Move heavy items like a pro so you don’t damage them, yourself or your home
How to move heavier items like a pro
Whether you’re just rearranging your living room or moving house, shifting furniture can be a big task.
If it’s not done correctly, you can waste a lot of time and energy. Here are a few simple techniques you can use when lugging heavy or awkward items so you don’t wreck your back, your house or the furniture.
1. Hold high and low
Dressers, tallboys, filing cabinets and bookcases are all awkward pieces to handle, so make it a two-person job.
Tip the item sideways at an angle, then one of you hold the top and the other grip the bottom. This centres the weight and prevents the furniture from swinging out of control.
It also makes carrying it up or down stairs easier, as the angle will roughly match the slope of the steps.
2. Curve chairs
A large armchair can be the opposite of easy to move. Take a tip from pro movers and angle it to get around corners.
Turn the chair onto its side and start moving it back-first through the doorway, then curve it around the door frame and slip it all the way through.
Take a tip from pro movers and angle chairs to get around corners
3. Use a ramp and a rope
If you have to move heavy items solo, use 19mm plywood as a makeshift ramp to slide the furniture over a doorstep or a few stairs.
Tie braided rope, such as static climbing rope, around an immovable object like the newel post at the top of the stairs to help you control the speed of descent, and wear gloves to avoid rope burn.
If you have to move heavy items up or down a full staircase, it’s best to hire a dedicated stair-climbing trolley, from $11 for four hours. Many have an in-built strap to keep your treasures safely lashed on.
Use a rope and ramp to move heavier items solo
4. Protect fragile furniture
For safeguarding the items you’re transporting, as well as your house, moving blankets are invaluable.
You can rent them for about $20 for five from removal and transport companies. Or you can buy them, which means you can use them again for other tasks. Try a Pack & Wrap Heavy Duty Large Movers Blanket, about $9, from Officeworks.
To avoid damaging the finish and the edges of furniture, wrap pieces in moving blankets, then secure with shrink wrap, available from hardware stores.
For safeguarding the items you’re transporting, as well as your house, moving blankets are invaluable
5. Stand sofas on end
If you have to manoeuvre a couch down a hallway and through a doorway, it’s generally not possible to carry it horizontally and make the turn into the room.
Before entering the hall, turn the couch on its end and slide it to the door. You’ll then almost always be able to angle it back-first around the door frame and through the door.
If the couch is a bit taller than the door opening, start with the top leaning away from the door to gain up to 100mm of clearance.
Stand sofas on end when moving through a doorway
6. Get on a roll
The problem with using a trolley is that you have to tilt a large, heavy object far enough to put its centre of gravity over the wheels. This can make it difficult to get around corners and through doorways.
A dolly is a small platform with castors mounted under it. On flat surfaces, dollies enable you to move furniture and appliances around in any direction with ease.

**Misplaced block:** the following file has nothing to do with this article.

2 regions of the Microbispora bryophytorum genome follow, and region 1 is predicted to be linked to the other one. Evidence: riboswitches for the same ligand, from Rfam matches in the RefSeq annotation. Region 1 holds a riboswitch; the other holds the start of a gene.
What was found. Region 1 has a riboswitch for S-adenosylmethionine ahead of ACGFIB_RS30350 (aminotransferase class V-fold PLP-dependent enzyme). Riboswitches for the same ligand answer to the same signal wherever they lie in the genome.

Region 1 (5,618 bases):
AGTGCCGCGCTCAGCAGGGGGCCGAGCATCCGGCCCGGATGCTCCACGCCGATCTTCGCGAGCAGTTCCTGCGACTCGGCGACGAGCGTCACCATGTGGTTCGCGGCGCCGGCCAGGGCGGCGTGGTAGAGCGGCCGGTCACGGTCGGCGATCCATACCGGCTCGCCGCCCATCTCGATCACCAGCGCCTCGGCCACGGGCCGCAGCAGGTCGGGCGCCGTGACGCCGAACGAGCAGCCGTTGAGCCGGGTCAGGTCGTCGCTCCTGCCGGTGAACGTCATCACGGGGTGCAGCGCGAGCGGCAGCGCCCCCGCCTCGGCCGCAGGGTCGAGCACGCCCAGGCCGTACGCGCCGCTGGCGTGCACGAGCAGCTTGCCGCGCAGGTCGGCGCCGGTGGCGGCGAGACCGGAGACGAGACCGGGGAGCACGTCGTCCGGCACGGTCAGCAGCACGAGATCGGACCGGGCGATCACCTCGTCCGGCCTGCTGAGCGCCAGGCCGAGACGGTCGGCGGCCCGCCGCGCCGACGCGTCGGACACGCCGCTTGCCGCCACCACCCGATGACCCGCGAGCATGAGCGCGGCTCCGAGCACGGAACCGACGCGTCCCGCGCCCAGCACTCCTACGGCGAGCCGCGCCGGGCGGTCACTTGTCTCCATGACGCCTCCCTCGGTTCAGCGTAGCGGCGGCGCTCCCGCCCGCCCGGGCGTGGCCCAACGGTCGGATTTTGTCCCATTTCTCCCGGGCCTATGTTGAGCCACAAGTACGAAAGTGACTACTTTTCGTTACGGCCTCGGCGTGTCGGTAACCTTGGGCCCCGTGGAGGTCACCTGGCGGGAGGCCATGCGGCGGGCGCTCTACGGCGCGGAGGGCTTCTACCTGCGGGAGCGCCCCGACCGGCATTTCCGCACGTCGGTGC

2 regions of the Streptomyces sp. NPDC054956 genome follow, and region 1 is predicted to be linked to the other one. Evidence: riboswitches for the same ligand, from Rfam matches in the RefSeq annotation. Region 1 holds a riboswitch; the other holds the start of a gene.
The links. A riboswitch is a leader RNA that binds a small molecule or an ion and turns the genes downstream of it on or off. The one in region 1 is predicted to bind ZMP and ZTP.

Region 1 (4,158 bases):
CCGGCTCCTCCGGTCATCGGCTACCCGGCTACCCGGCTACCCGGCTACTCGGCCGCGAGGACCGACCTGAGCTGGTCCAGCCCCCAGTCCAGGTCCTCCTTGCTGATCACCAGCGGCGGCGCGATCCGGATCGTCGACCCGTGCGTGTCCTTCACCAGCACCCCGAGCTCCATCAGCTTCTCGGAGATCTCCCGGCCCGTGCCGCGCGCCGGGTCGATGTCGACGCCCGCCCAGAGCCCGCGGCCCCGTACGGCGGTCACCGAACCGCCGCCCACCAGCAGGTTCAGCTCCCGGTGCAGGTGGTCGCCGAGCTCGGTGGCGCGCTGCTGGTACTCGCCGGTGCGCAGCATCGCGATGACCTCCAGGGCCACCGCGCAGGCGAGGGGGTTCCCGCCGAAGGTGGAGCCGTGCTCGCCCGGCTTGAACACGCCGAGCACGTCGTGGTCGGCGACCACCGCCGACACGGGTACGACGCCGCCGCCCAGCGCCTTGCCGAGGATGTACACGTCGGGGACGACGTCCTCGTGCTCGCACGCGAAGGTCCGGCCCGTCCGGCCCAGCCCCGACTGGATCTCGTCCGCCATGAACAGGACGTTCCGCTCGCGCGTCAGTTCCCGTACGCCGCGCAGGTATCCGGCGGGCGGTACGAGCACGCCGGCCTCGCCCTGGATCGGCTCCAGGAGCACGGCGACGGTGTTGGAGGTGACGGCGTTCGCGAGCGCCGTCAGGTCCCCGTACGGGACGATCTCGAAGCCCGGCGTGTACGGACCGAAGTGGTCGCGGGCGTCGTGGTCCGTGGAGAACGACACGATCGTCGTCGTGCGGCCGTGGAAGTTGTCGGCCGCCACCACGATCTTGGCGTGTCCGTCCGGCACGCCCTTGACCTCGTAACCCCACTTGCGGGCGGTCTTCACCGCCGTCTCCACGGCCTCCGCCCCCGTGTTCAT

Some low-profile systems are barely more than 30mm high, and come with a lever to help you jack up the object to be moved, then slip a mini dolly under each corner.
Use a dolly to make it easier to move furniture
7. Slide it along
Furniture slides are available in lots of different shapes and sizes at hardware stores.
It’s also easy to make your own from plastic container covers, frisbees, moving blankets, towels and carpet remnants. Use soft, padded sliders on hard flooring and hard plastic ones on carpet.
Furniture slides are available in lots of different shapes and sizes at hardware stores
8. Make a mattress sling
Trying to wrestle a heavy, floppy mattress anywhere is hard going.
While many have handles, they’re not meant to be used for carrying. They’re there to help you position the mattress, so they’re not very strong.
An easy way to carry it is to make a rope sling by threading a length of rope through each mattress handle.
Next, slip a 130mm long by 25mm diameter piece of PVC piping over each rope end, then loop and knot the ends to create comfortable grips.
Finally, flip over the mattress so the sling is at the bottom.
Create a simple rope sling to give you and your helper a lot more control
9. Plan where it lands
When you’re moving to a new house, decide beforehand what furniture will go where. Sketch a floorplan with the actual measurements of all the rooms, measure each item of furniture, then design your layout.
This way, as they’re moved in, each item can be positioned in its designated spot and won’t need handling again.
To make it easy on the movers, tape a copy of the plan to the wall of each room so they can tell at a glance where everything goes.
When you’re moving to a new house, decide beforehand what furniture will go where
10. Secure with straps
Moving and lifting straps put less strain on your back as they rely on leverage against your skeleton, which enables you to use large muscle groups to do the heaviest lifting.
They also make it easier to move items with sheer sides that don’t have convenient handholds. Another bonus is they enable you to get tall items through doors without bending down or crouching, or tipping them over.
Use straps that can be adjusted to carry items of various sizes, and take extra care on stairs or a steep slope, as most of the weight can shift to the downhill mover.
Moving and lifting straps put less strain on your back